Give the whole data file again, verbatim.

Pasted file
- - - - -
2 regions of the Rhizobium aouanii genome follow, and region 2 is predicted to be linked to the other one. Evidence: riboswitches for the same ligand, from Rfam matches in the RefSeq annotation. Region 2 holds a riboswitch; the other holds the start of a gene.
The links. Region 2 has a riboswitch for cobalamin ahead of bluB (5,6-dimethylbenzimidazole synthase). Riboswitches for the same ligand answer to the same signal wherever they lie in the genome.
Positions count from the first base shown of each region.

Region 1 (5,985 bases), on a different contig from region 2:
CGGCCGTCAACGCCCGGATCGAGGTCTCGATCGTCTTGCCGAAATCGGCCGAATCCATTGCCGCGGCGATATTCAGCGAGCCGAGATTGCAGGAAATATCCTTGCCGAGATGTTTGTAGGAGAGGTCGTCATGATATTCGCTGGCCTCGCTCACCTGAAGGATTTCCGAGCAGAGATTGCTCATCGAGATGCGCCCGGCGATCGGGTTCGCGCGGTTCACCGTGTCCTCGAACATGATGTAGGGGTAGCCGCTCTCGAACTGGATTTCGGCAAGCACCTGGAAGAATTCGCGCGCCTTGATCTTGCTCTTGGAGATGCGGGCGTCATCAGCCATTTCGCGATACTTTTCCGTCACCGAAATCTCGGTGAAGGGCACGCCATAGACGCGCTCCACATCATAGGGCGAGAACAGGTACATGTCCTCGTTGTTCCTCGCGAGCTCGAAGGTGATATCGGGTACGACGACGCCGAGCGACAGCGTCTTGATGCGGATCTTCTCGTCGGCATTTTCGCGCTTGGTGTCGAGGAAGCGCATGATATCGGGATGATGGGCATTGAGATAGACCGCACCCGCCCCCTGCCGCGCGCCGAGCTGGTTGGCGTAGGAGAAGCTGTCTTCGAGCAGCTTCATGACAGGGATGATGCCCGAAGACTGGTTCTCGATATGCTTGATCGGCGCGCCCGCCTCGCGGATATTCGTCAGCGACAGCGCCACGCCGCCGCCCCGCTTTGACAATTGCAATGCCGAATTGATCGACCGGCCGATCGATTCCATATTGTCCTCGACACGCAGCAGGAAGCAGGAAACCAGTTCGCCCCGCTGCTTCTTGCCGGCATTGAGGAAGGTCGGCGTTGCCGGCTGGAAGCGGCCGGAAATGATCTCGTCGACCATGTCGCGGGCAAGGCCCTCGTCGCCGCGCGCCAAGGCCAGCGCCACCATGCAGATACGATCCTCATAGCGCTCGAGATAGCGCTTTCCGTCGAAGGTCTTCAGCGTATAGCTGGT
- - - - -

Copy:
2 regions of the Rhizobium aouanii genome follow, and region 2 is predicted to be linked to the other one. Evidence: riboswitches for the same ligand, from Rfam matches in the RefSeq annotation. Region 2 holds a riboswitch; the other holds the start of a gene.
The links. Region 2 has a riboswitch for cobalamin ahead of bluB (5,6-dimethylbenzimidazole synthase). Riboswitches for the same ligand answer to the same signal wherever they lie in the genome.
Positions count from the first base shown of each region.

Region 1 (5,985 bases), on a different contig from region 2:
CGGCCGTCAACGCCCGGATCGAGGTCTCGATCGTCTTGCCGAAATCGGCCGAATCCATTGCCGCGGCGATATTCAGCGAGCCGAGATTGCAGGAAATATCCTTGCCGAGATGTTTGTAGGAGAGGTCGTCATGATATTCGCTGGCCTCGCTCACCTGAAGGATTTCCGAGCAGAGATTGCTCATCGAGATGCGCCCGGCGATCGGGTTCGCGCGGTTCACCGTGTCCTCGAACATGATGTAGGGGTAGCCGCTCTCGAACTGGATTTCGGCAAGCACCTGGAAGAATTCGCGCGCCTTGATCTTGCTCTTGGAGATGCGGGCGTCATCAGCCATTTCGCGATACTTTTCCGTCACCGAAATCTCGGTGAAGGGCACGCCATAGACGCGCTCCACATCATAGGGCGAGAACAGGTACATGTCCTCGTTGTTCCTCGCGAGCTCGAAGGTGATATCGGGTACGACGACGCCGAGCGACAGCGTCTTGATGCGGATCTTCTCGTCGGCATTTTCGCGCTTGGTGTCGAGGAAGCGCATGATATCGGGATGATGGGCATTGAGATAGACCGCACCCGCCCCCTGCCGCGCGCCGAGCTGGTTGGCGTAGGAGAAGCTGTCTTCGAGCAGCTTCATGACAGGGATGATGCCCGAAGACTGGTTCTCGATATGCTTGATCGGCGCGCCCGCCTCGCGGATATTCGTCAGCGACAGCGCCACGCCGCCGCCCCGCTTTGACAATTGCAATGCCGAATTGATCGACCGGCCGATCGATTCCATATTGTCCTCGACACGCAGCAGGAAGCAGGAAACCAGTTCGCCCCGCTGCTTCTTGCCGGCATTGAGGAAGGTCGGCGTTGCCGGCTGGAAGCGGCCGGAAATGATCTCGTCGACCATGTCGCGGGCAAGGCCCTCGTCGCCGCGCGCCAAGGCCAGCGCCACCATGCAGATACGATCCTCATAGCGCTCGAGATAGCGCTTTCCGTCGAAGGTCTTCAGCGTATAGCTGGT